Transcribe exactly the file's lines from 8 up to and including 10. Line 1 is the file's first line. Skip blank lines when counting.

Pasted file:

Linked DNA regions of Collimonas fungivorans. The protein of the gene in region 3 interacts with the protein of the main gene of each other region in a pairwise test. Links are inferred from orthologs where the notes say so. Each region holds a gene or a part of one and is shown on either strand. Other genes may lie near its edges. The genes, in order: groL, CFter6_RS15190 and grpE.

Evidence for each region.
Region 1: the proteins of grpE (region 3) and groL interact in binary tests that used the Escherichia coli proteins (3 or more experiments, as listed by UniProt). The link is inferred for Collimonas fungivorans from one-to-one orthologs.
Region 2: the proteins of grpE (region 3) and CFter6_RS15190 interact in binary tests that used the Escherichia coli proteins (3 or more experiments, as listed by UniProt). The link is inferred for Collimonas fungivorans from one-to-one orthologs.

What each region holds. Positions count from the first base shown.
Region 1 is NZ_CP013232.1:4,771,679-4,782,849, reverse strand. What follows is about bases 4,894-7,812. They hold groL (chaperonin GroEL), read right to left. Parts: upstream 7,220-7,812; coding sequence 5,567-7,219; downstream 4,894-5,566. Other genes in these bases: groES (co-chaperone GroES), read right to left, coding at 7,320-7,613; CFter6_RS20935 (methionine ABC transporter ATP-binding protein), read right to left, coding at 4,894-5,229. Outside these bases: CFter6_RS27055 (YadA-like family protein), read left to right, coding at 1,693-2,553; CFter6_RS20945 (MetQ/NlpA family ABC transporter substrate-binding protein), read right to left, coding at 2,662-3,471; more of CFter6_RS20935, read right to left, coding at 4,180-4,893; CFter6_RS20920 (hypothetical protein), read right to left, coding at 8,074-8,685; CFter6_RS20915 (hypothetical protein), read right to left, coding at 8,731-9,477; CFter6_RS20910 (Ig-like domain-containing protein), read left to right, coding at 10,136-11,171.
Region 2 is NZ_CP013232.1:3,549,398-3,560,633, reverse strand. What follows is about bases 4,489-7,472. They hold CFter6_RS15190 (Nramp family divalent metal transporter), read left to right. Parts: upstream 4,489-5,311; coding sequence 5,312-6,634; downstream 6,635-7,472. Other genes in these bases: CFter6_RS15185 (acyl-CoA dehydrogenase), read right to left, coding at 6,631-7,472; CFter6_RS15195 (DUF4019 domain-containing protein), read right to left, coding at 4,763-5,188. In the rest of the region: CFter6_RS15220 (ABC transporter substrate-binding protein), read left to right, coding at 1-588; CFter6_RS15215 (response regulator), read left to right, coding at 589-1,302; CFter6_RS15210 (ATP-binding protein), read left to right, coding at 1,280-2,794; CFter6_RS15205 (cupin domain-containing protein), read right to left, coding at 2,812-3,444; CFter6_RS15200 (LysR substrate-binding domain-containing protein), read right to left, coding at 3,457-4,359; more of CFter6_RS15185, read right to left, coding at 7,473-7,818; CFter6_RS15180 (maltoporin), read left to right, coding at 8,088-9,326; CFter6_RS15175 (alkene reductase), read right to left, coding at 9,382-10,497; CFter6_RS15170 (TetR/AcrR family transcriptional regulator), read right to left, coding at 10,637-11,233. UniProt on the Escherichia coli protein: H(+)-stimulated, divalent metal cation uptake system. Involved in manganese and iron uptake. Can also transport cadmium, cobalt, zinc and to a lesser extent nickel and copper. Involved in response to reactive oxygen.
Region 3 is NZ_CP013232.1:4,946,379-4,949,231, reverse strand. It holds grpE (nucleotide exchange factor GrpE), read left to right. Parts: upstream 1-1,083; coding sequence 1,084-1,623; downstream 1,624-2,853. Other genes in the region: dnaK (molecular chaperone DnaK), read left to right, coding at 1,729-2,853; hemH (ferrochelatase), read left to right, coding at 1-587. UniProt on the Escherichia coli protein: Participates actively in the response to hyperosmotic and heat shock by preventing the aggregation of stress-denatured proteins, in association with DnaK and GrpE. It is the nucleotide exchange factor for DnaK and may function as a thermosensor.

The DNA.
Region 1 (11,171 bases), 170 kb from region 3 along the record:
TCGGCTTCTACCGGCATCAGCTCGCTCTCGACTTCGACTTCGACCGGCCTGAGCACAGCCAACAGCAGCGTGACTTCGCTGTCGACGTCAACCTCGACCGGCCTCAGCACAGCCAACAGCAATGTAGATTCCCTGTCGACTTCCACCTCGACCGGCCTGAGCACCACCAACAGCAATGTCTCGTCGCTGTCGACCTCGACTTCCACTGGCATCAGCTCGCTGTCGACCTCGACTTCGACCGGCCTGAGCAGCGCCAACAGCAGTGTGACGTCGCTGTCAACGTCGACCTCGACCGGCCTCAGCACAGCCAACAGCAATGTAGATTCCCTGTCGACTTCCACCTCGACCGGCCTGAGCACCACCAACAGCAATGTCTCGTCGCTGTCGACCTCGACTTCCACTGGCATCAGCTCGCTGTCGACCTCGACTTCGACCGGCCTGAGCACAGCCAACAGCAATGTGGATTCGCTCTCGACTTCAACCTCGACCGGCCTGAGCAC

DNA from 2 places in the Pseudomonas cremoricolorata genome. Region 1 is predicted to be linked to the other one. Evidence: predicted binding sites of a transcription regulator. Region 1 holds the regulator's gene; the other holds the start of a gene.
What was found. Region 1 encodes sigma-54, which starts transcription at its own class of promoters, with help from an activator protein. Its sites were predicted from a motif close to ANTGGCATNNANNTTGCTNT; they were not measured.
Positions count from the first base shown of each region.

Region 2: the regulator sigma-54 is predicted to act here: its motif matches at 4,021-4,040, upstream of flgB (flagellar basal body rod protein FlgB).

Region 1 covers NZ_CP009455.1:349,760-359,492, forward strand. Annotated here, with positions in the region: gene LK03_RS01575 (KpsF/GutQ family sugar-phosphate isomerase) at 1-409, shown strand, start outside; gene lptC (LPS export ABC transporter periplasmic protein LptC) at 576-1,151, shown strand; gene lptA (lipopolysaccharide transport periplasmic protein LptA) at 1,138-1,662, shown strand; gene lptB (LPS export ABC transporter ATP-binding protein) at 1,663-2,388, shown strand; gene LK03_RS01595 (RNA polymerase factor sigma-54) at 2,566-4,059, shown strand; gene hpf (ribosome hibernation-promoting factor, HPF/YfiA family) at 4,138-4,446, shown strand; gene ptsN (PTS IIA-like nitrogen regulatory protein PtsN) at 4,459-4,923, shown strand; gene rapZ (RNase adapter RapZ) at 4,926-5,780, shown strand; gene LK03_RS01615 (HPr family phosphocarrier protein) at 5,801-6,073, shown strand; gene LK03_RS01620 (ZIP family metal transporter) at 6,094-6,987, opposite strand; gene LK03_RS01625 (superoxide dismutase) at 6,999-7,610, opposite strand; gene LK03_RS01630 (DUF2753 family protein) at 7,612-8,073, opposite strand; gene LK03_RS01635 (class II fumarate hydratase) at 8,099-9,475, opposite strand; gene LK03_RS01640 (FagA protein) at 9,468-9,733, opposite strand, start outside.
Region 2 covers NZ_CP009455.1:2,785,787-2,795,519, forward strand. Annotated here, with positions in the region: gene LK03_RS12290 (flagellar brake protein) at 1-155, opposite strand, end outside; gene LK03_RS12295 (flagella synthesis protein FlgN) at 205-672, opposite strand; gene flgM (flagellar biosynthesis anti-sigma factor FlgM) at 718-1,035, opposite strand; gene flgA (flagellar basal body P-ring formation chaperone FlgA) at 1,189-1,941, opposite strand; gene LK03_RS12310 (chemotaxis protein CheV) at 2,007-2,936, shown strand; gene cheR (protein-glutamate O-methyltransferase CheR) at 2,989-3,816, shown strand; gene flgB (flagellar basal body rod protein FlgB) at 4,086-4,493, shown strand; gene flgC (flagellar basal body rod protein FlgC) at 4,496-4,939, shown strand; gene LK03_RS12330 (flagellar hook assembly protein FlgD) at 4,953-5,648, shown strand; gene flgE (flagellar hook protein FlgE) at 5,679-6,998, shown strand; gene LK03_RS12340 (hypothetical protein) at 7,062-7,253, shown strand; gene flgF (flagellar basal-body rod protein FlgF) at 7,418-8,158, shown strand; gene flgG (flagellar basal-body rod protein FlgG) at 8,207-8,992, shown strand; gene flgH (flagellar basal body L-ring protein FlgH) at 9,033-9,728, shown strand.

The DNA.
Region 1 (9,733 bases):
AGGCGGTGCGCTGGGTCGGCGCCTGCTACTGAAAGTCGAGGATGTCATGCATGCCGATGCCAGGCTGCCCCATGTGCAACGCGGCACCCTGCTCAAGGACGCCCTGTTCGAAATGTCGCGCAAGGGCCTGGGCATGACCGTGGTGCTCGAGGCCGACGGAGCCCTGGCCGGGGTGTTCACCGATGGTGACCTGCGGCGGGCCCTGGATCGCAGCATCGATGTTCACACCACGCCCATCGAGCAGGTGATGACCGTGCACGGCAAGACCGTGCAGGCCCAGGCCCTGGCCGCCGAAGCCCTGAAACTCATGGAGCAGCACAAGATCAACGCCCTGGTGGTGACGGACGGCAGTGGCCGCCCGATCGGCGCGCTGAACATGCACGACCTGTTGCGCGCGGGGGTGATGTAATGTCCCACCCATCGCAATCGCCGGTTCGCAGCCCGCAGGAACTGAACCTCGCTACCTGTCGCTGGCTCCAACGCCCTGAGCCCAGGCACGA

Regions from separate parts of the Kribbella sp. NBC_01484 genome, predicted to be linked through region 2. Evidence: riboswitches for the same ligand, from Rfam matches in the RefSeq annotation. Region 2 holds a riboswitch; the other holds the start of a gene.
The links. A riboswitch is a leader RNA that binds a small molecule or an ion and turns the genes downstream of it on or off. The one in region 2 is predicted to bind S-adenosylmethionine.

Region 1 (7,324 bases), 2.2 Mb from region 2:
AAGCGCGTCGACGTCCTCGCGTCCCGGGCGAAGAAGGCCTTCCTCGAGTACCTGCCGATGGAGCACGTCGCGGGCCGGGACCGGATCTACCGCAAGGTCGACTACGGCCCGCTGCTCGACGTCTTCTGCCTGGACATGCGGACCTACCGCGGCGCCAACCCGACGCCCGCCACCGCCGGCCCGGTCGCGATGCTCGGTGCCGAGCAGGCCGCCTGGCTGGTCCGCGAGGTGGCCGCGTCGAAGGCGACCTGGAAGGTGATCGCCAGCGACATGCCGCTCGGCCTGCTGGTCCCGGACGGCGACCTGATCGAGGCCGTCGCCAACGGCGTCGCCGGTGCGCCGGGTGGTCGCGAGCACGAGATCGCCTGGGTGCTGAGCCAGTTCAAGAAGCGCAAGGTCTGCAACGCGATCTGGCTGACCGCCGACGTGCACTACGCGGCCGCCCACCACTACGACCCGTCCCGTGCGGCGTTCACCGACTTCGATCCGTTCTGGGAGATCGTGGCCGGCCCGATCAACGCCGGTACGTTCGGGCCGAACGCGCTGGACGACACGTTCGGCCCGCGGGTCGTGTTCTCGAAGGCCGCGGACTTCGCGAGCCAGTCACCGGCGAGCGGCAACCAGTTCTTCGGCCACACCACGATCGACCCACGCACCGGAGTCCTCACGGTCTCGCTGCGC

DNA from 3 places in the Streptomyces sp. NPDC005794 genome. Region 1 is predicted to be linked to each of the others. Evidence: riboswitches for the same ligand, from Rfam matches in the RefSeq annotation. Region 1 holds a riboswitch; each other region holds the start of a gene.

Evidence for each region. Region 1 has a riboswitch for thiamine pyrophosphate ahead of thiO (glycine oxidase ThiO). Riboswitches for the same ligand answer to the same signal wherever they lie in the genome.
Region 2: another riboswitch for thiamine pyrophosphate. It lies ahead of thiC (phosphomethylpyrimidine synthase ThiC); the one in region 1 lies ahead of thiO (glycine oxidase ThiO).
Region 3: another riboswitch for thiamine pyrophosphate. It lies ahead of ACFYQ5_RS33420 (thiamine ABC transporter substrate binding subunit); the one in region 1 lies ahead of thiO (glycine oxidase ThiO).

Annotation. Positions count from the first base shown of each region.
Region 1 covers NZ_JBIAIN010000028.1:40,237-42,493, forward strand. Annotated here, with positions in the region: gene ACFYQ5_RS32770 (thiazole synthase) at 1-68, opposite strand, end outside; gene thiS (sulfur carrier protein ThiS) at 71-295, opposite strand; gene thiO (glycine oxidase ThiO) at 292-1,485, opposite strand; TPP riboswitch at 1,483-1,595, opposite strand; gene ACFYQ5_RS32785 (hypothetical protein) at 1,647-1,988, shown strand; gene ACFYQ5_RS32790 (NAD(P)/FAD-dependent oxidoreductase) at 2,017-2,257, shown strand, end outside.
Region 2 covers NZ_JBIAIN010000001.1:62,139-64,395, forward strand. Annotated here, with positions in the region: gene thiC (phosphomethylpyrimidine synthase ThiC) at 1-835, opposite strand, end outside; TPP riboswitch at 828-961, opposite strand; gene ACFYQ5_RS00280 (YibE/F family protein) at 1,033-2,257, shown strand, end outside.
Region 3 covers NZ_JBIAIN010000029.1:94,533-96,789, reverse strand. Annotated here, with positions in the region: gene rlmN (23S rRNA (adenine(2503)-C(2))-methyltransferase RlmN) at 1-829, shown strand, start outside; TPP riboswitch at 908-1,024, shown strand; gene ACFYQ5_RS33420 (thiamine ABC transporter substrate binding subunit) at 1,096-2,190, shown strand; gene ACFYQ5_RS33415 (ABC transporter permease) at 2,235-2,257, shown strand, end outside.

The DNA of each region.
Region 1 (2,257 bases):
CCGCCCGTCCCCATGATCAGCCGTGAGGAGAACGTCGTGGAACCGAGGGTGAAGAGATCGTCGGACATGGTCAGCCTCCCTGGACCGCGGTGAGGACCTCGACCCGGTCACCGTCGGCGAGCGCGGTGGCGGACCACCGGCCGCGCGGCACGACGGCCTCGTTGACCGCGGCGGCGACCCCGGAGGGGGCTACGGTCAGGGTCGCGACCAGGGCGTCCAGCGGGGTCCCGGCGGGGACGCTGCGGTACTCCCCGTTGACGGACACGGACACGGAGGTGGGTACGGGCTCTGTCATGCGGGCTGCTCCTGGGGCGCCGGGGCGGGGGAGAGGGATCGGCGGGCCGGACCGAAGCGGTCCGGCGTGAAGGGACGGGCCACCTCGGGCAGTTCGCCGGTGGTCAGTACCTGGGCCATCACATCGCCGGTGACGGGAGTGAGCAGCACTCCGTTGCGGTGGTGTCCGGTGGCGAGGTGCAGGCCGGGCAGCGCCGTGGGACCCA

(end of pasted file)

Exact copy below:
Region 3 is NZ_CP013232.1:4,946,379-4,949,231, reverse strand. It holds grpE (nucleotide exchange factor GrpE), read left to right. Parts: upstream 1-1,083; coding sequence 1,084-1,623; downstream 1,624-2,853. Other genes in the region: dnaK (molecular chaperone DnaK), read left to right, coding at 1,729-2,853; hemH (ferrochelatase), read left to right, coding at 1-587. UniProt on the Escherichia coli protein: Participates actively in the response to hyperosmotic and heat shock by preventing the aggregation of stress-denatured proteins, in association with DnaK and GrpE. It is the nucleotide exchange factor for DnaK and may function as a thermosensor.

The DNA.
Region 1 (11,171 bases), 170 kb from region 3 along the record: